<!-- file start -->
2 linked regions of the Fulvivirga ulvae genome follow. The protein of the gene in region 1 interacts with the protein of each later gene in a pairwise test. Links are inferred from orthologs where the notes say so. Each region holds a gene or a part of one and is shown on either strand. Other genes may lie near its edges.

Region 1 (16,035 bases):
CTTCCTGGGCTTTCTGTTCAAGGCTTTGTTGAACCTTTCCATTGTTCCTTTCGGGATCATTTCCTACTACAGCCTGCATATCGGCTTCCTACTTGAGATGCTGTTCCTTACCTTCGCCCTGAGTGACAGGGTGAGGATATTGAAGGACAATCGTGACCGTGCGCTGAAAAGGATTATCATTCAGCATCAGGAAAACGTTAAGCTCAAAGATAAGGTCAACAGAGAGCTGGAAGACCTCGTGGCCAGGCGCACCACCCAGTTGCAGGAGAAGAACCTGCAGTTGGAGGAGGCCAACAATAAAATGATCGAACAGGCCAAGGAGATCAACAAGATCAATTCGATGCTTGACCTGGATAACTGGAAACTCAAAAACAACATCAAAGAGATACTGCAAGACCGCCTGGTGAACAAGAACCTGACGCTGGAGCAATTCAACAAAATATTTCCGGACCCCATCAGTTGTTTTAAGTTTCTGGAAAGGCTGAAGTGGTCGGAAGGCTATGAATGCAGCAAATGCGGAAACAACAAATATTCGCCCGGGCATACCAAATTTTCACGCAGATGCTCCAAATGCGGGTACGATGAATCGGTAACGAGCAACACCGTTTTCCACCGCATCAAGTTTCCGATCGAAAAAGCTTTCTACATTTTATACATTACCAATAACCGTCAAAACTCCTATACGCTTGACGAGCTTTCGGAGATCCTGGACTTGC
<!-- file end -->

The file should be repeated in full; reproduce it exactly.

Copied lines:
2 linked regions of the Fulvivirga ulvae genome follow. The protein of the gene in region 1 interacts with the protein of each later gene in a pairwise test. Links are inferred from orthologs where the notes say so. Each region holds a gene or a part of one and is shown on either strand. Other genes may lie near its edges.

Region 1 (16,035 bases):
CTTCCTGGGCTTTCTGTTCAAGGCTTTGTTGAACCTTTCCATTGTTCCTTTCGGGATCATTTCCTACTACAGCCTGCATATCGGCTTCCTACTTGAGATGCTGTTCCTTACCTTCGCCCTGAGTGACAGGGTGAGGATATTGAAGGACAATCGTGACCGTGCGCTGAAAAGGATTATCATTCAGCATCAGGAAAACGTTAAGCTCAAAGATAAGGTCAACAGAGAGCTGGAAGACCTCGTGGCCAGGCGCACCACCCAGTTGCAGGAGAAGAACCTGCAGTTGGAGGAGGCCAACAATAAAATGATCGAACAGGCCAAGGAGATCAACAAGATCAATTCGATGCTTGACCTGGATAACTGGAAACTCAAAAACAACATCAAAGAGATACTGCAAGACCGCCTGGTGAACAAGAACCTGACGCTGGAGCAATTCAACAAAATATTTCCGGACCCCATCAGTTGTTTTAAGTTTCTGGAAAGGCTGAAGTGGTCGGAAGGCTATGAATGCAGCAAATGCGGAAACAACAAATATTCGCCCGGGCATACCAAATTTTCACGCAGATGCTCCAAATGCGGGTACGATGAATCGGTAACGAGCAACACCGTTTTCCACCGCATCAAGTTTCCGATCGAAAAAGCTTTCTACATTTTATACATTACCAATAACCGTCAAAACTCCTATACGCTTGACGAGCTTTCGGAGATCCTGGACTTGC